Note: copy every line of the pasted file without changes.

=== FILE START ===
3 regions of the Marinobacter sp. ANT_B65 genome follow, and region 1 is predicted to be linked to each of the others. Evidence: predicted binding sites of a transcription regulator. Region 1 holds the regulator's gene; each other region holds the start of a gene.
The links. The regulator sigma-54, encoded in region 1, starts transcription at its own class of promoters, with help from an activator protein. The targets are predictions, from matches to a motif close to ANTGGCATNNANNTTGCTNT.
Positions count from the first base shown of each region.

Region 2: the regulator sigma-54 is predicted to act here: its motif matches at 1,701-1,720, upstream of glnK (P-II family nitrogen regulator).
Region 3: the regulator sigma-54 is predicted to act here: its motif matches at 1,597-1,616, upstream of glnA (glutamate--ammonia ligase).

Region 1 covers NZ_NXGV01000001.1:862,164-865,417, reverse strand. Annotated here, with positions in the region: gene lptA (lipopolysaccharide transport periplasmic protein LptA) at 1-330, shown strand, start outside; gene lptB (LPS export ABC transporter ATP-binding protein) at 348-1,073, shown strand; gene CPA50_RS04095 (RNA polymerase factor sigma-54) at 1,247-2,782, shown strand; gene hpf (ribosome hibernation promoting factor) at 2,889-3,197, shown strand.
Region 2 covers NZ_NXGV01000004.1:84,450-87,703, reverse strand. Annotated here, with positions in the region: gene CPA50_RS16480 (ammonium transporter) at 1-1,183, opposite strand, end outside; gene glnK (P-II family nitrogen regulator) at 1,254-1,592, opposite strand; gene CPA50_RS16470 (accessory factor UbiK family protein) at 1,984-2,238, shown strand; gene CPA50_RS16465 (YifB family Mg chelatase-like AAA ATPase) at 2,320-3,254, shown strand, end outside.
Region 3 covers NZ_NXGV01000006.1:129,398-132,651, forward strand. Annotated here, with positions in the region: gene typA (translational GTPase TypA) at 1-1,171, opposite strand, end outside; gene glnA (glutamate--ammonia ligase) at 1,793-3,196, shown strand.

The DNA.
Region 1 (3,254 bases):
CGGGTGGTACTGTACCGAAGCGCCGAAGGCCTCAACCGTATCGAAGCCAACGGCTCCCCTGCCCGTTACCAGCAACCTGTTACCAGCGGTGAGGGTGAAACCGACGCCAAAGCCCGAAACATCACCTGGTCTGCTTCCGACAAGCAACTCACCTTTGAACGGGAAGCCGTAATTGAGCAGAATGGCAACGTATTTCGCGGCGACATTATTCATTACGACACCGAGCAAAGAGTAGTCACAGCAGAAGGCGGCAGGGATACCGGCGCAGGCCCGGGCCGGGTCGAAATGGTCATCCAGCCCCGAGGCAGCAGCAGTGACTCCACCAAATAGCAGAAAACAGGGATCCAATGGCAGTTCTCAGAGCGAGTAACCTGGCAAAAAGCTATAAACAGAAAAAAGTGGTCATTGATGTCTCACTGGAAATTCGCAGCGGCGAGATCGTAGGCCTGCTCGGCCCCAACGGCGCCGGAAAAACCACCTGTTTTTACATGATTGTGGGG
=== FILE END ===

3 regions of the Marinobacter sp. ANT_B65 genome follow, and region 1 is predicted to be linked to each of the others. Evidence: predicted binding sites of a transcription regulator. Region 1 holds the regulator's gene; each other region holds the start of a gene.
The links. The regulator sigma-54, encoded in region 1, starts transcription at its own class of promoters, with help from an activator protein. The targets are predictions, from matches to a motif close to ANTGGCATNNANNTTGCTNT.
Positions count from the first base shown of each region.

Region 2: the regulator sigma-54 is predicted to act here: its motif matches at 1,701-1,720, upstream of glnK (P-II family nitrogen regulator).
Region 3: the regulator sigma-54 is predicted to act here: its motif matches at 1,597-1,616, upstream of glnA (glutamate--ammonia ligase).

Region 1 covers NZ_NXGV01000001.1:862,164-865,417, reverse strand. Annotated here, with positions in the region: gene lptA (lipopolysaccharide transport periplasmic protein LptA) at 1-330, shown strand, start outside; gene lptB (LPS export ABC transporter ATP-binding protein) at 348-1,073, shown strand; gene CPA50_RS04095 (RNA polymerase factor sigma-54) at 1,247-2,782, shown strand; gene hpf (ribosome hibernation promoting factor) at 2,889-3,197, shown strand.
Region 2 covers NZ_NXGV01000004.1:84,450-87,703, reverse strand. Annotated here, with positions in the region: gene CPA50_RS16480 (ammonium transporter) at 1-1,183, opposite strand, end outside; gene glnK (P-II family nitrogen regulator) at 1,254-1,592, opposite strand; gene CPA50_RS16470 (accessory factor UbiK family protein) at 1,984-2,238, shown strand; gene CPA50_RS16465 (YifB family Mg chelatase-like AAA ATPase) at 2,320-3,254, shown strand, end outside.
Region 3 covers NZ_NXGV01000006.1:129,398-132,651, forward strand. Annotated here, with positions in the region: gene typA (translational GTPase TypA) at 1-1,171, opposite strand, end outside; gene glnA (glutamate--ammonia ligase) at 1,793-3,196, shown strand.

The DNA.
Region 1 (3,254 bases):
CGGGTGGTACTGTACCGAAGCGCCGAAGGCCTCAACCGTATCGAAGCCAACGGCTCCCCTGCCCGTTACCAGCAACCTGTTACCAGCGGTGAGGGTGAAACCGACGCCAAAGCCCGAAACATCACCTGGTCTGCTTCCGACAAGCAACTCACCTTTGAACGGGAAGCCGTAATTGAGCAGAATGGCAACGTATTTCGCGGCGACATTATTCATTACGACACCGAGCAAAGAGTAGTCACAGCAGAAGGCGGCAGGGATACCGGCGCAGGCCCGGGCCGGGTCGAAATGGTCATCCAGCCCCGAGGCAGCAGCAGTGACTCCACCAAATAGCAGAAAACAGGGATCCAATGGCAGTTCTCAGAGCGAGTAACCTGGCAAAAAGCTATAAACAGAAAAAAGTGGTCATTGATGTCTCACTGGAAATTCGCAGCGGCGAGATCGTAGGCCTGCTCGGCCCCAACGGCGCCGGAAAAACCACCTGTTTTTACATGATTGTGGGG